The cov­ers be­lied the books’ high­brow con­tents, as did Co­hen’s sta­ble of trans­la­tors: peo­ple who went on to be­come well known lit­er­ary fig­ures like ac­tress and pub­lisher Miriam Bern­stein-Co­hen, who re­ceived the Is­rael Prize for Theater in 1975; S. Somekh, pro­fes­sor emer­i­tus of mod­ern Arab lit­er­a­ture at Tel Aviv Univer­sity and 2005 Is­rael Prize win­ner, Is­raeli thinker Me­nachem Har­tom; au­thors Ye­shayahu Le­vit and Haim Tarsi, and oth­ers.

Co­hen also pub­lished books un­der the Yu­val, Bar­bour, Makor, Dafde­fet and Ma’ayanot im­prints. As to the range of im­prints, Co­hen-Gross can only the­o­rize. “It could have been ad-hoc, or for tax pur­poses.” Given that al­most all of the ti­tles deal­ing with sex ed­u­ca­tion were pub­lished by Ma’ayanot, Co­hen-Gross agrees there might have been a the­matic rea­son for the dif­fer­ences.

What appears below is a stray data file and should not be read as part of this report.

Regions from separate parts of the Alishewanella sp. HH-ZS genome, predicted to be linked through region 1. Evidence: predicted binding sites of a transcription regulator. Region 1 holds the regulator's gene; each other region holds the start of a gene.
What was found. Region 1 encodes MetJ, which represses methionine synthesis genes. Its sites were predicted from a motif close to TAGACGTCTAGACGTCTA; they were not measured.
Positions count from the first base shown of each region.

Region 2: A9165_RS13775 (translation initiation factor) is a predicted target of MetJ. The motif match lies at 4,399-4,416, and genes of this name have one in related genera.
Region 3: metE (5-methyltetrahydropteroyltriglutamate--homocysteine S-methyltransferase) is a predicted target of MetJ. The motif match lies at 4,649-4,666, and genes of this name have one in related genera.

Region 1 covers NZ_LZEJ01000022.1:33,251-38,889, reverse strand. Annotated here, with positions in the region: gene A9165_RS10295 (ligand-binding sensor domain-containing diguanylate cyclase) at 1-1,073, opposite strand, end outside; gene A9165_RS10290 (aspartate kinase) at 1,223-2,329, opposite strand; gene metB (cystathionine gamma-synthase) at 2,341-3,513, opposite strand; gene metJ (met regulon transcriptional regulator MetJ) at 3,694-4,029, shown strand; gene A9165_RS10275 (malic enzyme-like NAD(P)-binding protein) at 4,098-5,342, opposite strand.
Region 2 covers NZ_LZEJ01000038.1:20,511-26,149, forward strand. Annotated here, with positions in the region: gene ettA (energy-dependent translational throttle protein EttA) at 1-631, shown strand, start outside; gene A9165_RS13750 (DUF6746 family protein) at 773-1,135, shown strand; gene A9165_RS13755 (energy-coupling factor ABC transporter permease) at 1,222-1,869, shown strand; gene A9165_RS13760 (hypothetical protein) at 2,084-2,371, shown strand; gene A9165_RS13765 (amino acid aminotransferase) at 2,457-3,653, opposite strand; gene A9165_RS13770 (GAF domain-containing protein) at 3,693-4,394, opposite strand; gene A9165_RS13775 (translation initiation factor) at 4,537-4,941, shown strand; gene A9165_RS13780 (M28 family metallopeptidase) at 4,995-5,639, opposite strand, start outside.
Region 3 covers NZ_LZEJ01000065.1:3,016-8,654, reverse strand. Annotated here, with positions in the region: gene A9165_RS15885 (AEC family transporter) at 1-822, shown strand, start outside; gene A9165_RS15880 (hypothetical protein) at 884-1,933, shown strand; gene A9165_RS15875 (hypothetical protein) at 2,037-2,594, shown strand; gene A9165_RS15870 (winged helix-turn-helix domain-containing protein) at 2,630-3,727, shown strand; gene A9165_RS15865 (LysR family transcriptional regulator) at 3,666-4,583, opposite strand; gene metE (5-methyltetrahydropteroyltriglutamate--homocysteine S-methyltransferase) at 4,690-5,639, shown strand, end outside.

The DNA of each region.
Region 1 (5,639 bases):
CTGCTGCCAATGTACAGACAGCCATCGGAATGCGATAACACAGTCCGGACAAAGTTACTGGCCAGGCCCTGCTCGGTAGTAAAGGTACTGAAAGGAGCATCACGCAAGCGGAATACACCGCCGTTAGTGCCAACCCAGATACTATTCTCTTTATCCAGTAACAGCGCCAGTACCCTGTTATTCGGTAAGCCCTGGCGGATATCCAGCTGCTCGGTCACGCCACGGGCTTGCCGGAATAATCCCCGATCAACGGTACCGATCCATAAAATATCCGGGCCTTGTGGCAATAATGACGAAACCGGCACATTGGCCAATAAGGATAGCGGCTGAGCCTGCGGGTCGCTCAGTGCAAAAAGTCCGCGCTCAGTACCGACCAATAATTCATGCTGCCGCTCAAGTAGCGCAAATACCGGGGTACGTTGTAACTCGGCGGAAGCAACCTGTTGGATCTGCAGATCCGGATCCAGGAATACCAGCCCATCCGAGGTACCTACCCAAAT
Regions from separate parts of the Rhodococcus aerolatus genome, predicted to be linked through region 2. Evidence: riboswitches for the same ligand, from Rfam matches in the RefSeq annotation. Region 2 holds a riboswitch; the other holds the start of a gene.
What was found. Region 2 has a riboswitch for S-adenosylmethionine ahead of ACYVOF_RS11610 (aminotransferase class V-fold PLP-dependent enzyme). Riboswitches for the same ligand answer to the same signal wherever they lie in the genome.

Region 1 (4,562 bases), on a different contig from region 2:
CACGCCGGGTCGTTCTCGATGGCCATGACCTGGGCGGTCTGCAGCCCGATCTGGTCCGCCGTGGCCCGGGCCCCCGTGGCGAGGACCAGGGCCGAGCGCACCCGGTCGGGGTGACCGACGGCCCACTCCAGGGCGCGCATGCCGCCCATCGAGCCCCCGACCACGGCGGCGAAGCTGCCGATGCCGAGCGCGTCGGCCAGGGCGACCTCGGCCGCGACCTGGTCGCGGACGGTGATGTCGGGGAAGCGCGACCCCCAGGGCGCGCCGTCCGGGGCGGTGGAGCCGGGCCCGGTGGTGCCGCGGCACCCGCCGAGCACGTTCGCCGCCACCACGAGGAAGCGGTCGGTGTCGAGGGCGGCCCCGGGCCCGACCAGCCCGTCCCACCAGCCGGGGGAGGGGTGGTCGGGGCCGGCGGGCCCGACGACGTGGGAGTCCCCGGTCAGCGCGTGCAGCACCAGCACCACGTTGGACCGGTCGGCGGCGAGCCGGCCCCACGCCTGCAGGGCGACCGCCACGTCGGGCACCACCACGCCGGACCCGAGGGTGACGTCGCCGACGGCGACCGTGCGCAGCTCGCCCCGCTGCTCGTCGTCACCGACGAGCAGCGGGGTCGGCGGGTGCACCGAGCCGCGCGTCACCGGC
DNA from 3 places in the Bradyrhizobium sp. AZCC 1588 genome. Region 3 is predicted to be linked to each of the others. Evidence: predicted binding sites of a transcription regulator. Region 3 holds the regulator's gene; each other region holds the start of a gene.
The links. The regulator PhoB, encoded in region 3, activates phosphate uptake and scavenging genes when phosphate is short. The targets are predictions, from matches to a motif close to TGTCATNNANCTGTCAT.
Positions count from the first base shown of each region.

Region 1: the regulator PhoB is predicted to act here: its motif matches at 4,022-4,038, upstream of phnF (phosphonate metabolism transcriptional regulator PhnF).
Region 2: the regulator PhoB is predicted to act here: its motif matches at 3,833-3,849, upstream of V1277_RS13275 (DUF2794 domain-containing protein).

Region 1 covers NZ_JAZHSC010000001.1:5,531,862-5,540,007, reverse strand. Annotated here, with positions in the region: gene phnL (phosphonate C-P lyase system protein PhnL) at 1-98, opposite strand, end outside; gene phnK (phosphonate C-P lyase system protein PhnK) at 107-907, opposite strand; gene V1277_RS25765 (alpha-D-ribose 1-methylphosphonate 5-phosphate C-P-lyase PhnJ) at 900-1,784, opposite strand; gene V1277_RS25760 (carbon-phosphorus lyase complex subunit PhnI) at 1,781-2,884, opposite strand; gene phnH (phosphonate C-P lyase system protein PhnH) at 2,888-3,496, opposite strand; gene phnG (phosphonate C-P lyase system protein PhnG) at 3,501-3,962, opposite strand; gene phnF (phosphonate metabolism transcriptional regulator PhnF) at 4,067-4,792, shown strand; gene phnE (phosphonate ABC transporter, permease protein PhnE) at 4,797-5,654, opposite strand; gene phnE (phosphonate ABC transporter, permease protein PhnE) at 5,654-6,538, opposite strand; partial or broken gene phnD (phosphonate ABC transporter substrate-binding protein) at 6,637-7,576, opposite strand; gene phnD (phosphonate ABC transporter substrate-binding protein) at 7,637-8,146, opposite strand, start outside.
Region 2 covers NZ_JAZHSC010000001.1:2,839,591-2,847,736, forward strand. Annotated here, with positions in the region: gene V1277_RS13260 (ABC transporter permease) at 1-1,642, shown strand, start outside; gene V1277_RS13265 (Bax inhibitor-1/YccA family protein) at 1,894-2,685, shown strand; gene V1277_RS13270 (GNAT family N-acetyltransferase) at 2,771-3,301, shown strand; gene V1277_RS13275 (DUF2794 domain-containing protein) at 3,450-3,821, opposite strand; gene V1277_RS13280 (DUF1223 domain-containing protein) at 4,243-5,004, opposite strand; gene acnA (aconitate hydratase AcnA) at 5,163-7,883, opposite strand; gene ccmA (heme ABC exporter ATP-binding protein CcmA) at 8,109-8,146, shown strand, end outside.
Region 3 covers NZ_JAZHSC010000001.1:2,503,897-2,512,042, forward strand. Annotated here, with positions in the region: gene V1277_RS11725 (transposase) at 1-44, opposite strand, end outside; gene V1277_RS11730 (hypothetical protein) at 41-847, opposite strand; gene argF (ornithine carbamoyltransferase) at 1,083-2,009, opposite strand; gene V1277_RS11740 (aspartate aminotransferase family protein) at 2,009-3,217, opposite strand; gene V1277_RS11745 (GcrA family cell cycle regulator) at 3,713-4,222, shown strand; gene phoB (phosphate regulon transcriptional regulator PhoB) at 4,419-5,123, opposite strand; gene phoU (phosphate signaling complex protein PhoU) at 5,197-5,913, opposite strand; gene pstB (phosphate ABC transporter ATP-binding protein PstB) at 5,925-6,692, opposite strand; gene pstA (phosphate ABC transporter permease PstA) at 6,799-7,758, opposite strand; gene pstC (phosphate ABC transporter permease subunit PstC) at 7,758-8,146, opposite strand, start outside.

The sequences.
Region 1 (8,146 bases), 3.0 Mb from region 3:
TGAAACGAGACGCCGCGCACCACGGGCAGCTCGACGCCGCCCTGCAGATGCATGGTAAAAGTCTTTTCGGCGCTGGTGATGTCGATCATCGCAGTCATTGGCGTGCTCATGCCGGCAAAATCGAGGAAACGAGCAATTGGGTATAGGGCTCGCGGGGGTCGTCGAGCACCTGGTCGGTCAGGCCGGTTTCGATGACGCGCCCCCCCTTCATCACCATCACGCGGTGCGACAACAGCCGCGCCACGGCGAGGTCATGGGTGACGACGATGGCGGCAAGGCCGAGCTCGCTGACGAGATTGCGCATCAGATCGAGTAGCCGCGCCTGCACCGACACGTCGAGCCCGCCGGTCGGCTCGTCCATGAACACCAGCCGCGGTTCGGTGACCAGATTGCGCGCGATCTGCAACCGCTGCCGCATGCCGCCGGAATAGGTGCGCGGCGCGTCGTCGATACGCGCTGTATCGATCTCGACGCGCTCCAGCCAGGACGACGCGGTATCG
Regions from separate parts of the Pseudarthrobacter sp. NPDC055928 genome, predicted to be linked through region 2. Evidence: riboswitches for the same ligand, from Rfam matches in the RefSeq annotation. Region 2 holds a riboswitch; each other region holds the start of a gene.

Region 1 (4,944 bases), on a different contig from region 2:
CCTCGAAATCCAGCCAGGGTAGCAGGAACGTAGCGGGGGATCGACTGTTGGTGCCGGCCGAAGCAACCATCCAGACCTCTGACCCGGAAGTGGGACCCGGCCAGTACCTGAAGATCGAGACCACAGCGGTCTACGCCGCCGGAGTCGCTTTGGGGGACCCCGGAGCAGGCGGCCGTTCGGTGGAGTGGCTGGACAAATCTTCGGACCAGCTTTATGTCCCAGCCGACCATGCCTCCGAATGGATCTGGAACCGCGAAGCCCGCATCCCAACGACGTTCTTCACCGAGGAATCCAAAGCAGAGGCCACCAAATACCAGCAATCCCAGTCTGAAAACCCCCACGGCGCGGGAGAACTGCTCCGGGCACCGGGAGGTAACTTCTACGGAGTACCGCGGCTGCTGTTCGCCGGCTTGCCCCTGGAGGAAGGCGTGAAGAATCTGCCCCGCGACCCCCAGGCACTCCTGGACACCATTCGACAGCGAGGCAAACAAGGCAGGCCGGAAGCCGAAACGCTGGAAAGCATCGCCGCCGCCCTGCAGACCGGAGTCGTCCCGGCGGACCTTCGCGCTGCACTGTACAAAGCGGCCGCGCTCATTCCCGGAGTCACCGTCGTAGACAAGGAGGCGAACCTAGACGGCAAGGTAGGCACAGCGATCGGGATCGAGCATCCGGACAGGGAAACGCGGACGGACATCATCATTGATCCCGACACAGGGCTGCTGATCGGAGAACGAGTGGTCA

With the out­break of con­flict in 1956, Co­hen vol­un­teered for re­serve duty and, trag­i­cally, was killed by friendly fire at the very end of the Si­nai Cam­paign. His daugh­ter muses, “It’s amaz­ing that in the short time that the pub­lish­ing com­pany ex­isted — six or seven years — he was able to pub­lish so much. He was only 33 years old when he died.”

Co­hen-Gross is still on the look­out for 25 to 30 ti­tles still un­ac­counted for. At least two books have been dis­cov­ered in li­braries in the United States, and she is ap­peal­ing to any­one with in­for­ma­tion about her fa­ther’s work to con­tact her at Dalia.Co­

Books left on a wall in Jerusalem for any­one to take. Photo by Rachel Neiman

In­side the Na­tional Li­brary in Jerusalem. Photo by Hadas Parush/ FLASH90

Two of Yosef Co­hen’s 1950s books. Photo: cour­tesy